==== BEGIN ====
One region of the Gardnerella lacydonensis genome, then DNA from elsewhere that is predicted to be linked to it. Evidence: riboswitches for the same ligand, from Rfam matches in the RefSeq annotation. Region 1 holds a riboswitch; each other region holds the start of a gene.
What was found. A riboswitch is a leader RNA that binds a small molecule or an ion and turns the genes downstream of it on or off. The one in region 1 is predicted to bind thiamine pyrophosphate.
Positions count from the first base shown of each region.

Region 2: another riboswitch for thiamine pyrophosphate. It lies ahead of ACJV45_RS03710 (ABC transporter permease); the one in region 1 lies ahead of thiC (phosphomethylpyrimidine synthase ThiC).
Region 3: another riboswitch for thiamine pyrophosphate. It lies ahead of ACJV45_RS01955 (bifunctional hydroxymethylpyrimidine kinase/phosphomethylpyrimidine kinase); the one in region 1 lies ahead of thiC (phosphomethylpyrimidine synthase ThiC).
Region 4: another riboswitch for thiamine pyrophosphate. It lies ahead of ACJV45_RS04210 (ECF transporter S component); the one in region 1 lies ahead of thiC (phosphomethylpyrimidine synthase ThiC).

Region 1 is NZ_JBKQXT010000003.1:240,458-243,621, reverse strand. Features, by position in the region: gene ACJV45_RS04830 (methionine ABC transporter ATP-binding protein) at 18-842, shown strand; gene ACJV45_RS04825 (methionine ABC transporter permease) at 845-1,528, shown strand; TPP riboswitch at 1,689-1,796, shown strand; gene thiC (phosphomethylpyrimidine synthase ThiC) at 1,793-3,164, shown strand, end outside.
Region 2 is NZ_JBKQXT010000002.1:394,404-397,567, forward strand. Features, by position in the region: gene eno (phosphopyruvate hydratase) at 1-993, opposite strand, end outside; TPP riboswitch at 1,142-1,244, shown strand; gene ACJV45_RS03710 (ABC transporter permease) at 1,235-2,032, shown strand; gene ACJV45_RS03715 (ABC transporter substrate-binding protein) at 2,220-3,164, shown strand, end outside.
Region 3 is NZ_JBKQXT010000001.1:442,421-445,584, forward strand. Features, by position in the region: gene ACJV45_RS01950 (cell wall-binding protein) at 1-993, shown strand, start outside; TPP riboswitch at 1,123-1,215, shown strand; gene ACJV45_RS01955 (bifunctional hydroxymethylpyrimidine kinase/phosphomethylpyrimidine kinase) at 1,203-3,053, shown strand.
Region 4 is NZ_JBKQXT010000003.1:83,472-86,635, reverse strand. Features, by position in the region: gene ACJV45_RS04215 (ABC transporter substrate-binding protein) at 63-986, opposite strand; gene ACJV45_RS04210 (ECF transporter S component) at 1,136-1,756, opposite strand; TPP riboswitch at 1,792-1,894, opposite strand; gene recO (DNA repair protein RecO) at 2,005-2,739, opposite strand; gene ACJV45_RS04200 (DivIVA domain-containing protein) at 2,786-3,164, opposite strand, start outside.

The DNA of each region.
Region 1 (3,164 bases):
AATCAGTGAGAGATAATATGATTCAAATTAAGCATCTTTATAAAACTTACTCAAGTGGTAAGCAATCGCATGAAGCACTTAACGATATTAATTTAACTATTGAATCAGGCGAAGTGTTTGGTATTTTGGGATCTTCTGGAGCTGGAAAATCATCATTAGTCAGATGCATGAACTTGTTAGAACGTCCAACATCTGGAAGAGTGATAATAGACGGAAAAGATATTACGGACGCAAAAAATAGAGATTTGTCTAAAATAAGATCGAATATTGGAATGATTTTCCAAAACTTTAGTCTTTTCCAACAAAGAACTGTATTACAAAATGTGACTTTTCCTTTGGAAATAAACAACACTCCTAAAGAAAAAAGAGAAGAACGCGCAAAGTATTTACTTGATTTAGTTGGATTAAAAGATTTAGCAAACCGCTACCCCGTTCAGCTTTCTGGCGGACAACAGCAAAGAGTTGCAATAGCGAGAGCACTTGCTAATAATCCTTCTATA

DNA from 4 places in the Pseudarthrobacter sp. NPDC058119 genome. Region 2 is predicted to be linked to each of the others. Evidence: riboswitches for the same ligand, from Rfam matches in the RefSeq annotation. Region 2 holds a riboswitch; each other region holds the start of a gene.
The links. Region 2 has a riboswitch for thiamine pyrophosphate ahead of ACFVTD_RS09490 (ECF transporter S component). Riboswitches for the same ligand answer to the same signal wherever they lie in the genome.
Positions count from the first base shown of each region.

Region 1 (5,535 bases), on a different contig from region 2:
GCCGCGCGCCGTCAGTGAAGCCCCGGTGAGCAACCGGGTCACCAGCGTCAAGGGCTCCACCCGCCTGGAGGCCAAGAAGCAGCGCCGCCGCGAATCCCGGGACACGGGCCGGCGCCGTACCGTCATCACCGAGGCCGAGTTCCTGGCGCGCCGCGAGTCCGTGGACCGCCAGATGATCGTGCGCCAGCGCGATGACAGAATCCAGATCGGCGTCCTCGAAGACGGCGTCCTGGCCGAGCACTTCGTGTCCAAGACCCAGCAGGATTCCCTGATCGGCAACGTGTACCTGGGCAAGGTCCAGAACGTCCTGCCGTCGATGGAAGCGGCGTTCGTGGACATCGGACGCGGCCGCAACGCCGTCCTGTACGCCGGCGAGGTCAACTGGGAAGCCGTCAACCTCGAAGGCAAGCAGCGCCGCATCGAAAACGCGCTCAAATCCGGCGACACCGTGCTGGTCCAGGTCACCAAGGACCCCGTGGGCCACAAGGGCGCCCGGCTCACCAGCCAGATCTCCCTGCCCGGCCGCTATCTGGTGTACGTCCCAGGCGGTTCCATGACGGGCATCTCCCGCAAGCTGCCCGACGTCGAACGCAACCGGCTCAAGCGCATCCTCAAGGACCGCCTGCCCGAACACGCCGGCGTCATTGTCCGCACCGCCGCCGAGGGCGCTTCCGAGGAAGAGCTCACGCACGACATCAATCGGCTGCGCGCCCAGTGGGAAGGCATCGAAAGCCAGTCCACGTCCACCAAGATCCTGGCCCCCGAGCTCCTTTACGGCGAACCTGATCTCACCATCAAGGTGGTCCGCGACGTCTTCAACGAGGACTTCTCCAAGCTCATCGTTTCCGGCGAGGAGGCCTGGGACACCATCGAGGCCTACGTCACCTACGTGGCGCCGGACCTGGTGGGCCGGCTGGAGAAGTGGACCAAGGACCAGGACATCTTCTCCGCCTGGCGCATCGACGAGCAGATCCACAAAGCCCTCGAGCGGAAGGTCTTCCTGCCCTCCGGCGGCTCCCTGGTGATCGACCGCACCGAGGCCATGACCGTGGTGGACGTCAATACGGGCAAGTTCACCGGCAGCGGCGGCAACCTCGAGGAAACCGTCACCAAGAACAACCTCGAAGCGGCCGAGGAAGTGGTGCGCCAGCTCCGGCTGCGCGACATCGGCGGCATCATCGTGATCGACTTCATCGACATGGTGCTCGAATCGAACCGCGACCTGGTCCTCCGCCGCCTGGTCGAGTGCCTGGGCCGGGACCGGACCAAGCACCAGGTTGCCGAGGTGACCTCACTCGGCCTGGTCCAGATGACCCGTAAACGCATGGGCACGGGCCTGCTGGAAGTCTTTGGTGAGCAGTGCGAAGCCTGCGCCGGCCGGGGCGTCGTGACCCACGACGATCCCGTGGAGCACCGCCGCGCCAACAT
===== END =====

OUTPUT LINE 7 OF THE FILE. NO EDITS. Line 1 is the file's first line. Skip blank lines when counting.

Region 1 is NZ_JBKQXT010000003.1:240,458-243,621, reverse strand. Features, by position in the region: gene ACJV45_RS04830 (methionine ABC transporter ATP-binding protein) at 18-842, shown strand; gene ACJV45_RS04825 (methionine ABC transporter permease) at 845-1,528, shown strand; TPP riboswitch at 1,689-1,796, shown strand; gene thiC (phosphomethylpyrimidine synthase ThiC) at 1,793-3,164, shown strand, end outside.